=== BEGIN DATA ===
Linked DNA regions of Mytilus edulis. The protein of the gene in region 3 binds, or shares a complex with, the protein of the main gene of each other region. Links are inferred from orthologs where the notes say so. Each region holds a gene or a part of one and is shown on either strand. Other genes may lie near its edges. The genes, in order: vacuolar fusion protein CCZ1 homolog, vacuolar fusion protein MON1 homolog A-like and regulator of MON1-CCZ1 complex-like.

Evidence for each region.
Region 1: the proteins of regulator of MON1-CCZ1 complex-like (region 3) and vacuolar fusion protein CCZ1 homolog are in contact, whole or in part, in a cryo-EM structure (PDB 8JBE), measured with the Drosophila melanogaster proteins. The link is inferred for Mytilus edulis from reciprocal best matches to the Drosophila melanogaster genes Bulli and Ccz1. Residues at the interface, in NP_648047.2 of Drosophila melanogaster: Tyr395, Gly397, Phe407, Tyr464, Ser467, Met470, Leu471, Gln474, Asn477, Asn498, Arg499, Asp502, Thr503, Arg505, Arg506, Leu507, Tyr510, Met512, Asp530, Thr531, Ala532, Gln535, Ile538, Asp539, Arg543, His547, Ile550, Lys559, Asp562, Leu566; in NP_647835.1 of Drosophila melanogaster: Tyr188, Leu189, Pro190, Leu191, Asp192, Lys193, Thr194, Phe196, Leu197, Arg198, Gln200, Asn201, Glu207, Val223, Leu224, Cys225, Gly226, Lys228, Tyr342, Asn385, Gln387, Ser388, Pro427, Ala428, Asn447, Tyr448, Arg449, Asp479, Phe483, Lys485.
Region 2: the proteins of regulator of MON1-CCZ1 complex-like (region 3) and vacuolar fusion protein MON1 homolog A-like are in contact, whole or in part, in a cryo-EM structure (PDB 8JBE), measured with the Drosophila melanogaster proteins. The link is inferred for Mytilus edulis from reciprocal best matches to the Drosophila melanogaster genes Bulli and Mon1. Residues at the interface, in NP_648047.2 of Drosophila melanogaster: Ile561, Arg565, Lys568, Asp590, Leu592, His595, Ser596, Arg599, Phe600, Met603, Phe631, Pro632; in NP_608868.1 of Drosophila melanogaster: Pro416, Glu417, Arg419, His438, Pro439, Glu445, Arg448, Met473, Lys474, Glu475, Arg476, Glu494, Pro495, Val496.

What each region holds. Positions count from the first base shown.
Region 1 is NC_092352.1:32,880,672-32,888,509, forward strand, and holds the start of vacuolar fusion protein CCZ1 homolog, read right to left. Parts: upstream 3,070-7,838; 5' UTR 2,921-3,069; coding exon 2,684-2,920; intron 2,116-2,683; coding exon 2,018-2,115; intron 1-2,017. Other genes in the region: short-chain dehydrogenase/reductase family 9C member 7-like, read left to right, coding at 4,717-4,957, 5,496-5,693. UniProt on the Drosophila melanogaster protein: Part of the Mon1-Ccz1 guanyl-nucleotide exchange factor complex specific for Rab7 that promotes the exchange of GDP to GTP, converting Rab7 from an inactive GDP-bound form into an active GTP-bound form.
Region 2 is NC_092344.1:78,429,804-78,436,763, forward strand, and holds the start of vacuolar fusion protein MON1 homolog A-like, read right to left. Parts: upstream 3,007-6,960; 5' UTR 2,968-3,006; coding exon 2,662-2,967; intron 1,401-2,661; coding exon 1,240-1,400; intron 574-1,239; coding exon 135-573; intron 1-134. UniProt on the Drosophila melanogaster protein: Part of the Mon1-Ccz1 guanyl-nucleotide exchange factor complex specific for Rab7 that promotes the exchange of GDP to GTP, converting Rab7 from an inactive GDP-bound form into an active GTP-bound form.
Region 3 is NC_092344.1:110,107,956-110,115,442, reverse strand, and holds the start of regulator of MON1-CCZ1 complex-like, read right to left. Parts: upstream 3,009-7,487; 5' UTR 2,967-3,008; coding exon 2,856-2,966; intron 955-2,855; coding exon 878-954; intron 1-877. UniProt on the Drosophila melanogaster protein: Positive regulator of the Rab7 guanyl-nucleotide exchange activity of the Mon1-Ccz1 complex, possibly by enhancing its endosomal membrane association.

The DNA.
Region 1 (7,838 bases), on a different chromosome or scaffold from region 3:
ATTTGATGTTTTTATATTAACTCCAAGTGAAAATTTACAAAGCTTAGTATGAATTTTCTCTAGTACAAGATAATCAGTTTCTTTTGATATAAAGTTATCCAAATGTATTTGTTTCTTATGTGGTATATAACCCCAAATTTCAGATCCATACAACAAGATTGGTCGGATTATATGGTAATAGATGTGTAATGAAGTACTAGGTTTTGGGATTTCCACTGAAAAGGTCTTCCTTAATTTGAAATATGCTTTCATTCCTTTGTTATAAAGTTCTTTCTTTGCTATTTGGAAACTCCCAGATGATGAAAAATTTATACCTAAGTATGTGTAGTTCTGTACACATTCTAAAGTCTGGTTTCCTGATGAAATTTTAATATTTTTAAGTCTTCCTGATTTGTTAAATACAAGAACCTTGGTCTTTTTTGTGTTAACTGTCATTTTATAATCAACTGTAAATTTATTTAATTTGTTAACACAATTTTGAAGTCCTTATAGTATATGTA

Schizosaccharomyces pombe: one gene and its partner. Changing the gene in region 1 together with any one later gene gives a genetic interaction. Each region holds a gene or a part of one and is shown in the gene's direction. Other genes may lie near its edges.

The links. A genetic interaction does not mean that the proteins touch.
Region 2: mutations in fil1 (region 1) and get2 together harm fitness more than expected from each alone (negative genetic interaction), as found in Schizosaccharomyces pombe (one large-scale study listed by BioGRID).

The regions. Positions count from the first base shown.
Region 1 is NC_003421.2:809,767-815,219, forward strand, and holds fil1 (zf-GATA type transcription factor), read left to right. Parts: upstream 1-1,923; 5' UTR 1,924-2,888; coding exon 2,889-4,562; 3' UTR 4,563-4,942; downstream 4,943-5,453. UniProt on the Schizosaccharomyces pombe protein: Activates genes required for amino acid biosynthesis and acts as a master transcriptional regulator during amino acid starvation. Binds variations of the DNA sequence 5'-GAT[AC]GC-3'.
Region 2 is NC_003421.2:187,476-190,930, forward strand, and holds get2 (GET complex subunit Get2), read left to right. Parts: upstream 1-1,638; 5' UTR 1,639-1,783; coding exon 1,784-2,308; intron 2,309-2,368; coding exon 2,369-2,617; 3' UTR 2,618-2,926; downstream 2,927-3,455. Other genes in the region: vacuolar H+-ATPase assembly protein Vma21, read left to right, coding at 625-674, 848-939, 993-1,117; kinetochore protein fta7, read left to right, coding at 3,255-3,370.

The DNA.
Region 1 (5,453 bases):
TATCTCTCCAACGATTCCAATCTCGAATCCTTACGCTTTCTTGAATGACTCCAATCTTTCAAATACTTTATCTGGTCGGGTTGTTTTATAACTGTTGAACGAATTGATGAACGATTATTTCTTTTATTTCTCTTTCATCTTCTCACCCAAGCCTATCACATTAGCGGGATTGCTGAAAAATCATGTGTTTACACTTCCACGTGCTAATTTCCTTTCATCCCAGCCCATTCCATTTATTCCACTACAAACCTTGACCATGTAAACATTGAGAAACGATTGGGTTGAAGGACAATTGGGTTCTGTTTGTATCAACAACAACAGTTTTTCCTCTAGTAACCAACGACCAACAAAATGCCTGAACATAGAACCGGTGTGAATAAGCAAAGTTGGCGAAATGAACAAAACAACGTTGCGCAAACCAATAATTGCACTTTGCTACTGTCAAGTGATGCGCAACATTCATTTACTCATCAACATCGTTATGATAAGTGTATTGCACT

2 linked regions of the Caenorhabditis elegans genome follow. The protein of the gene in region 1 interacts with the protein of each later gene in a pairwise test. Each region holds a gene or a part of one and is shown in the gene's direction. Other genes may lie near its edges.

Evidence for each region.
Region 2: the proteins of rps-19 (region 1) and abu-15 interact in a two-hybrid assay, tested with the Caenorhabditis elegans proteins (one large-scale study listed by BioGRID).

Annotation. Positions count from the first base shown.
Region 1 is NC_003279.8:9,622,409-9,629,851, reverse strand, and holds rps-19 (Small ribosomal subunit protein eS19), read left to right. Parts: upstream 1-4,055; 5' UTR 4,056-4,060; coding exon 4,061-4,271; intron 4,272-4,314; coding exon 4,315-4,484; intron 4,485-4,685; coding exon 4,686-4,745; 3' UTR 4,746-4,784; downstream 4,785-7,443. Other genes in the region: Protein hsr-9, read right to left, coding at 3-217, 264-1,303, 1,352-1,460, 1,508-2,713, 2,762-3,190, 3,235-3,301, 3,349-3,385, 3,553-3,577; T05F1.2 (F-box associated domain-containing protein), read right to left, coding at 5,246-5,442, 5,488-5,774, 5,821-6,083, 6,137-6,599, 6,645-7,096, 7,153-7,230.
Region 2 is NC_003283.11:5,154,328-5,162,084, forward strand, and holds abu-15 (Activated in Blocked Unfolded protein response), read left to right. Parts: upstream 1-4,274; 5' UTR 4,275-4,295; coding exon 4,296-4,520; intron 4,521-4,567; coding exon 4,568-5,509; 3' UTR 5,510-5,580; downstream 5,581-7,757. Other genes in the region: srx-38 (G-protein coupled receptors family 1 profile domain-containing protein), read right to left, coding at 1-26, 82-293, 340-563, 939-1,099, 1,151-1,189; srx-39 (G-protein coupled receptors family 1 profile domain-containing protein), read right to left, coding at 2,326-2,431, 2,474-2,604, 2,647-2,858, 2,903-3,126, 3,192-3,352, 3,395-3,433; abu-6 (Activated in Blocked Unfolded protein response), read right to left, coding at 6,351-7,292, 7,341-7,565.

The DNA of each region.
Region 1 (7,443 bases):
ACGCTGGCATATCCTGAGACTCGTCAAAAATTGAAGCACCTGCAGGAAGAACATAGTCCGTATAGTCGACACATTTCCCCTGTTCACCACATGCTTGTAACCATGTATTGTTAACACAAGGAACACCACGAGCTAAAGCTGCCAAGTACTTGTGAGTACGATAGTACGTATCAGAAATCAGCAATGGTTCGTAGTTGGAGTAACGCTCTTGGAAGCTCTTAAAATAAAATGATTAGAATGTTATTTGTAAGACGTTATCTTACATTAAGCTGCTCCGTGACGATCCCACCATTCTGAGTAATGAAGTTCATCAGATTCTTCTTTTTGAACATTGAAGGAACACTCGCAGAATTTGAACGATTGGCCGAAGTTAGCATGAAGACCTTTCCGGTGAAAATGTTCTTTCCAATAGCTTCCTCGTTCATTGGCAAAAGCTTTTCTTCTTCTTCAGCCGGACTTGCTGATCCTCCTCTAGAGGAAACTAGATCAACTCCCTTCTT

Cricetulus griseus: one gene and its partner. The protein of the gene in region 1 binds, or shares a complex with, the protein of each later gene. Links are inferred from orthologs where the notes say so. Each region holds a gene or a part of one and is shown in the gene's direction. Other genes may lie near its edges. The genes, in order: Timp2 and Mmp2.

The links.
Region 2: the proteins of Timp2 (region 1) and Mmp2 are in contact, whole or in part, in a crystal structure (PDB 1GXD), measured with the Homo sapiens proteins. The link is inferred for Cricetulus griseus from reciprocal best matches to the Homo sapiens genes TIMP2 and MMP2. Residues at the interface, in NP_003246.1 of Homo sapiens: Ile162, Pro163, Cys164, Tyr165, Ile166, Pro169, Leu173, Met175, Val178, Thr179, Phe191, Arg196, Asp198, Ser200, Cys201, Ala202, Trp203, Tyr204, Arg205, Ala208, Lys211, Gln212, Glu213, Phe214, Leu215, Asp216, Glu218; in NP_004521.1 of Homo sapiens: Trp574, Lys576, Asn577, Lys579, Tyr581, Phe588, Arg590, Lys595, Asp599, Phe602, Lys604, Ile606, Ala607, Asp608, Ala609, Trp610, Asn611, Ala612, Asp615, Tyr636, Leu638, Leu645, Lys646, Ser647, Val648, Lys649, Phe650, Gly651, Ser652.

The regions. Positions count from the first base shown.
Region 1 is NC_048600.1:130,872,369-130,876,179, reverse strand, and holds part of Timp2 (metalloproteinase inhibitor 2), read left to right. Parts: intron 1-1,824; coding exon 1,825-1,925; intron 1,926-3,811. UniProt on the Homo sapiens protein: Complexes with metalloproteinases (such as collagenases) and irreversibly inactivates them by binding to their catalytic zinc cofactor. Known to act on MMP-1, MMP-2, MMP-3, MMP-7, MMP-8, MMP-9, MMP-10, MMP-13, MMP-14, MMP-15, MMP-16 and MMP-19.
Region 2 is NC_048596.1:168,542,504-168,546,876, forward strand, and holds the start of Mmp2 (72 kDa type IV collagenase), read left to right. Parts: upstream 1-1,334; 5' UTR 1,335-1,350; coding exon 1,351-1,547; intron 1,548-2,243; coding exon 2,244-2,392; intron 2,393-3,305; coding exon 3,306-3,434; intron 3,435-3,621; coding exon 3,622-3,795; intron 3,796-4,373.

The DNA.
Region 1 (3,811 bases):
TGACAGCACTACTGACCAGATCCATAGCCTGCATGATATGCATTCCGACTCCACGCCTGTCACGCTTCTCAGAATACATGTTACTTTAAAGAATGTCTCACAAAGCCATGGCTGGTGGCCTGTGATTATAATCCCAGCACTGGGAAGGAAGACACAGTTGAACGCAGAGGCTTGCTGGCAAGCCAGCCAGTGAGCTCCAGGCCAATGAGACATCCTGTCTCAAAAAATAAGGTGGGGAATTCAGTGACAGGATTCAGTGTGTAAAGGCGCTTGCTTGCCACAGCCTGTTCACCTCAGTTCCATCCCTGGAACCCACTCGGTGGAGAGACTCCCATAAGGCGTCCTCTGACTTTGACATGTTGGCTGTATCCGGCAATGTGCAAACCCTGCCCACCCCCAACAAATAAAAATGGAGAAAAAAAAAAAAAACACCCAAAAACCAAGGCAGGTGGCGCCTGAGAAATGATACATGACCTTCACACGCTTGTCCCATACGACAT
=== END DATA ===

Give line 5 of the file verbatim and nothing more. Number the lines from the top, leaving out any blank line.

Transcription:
What each region holds. Positions count from the first base shown.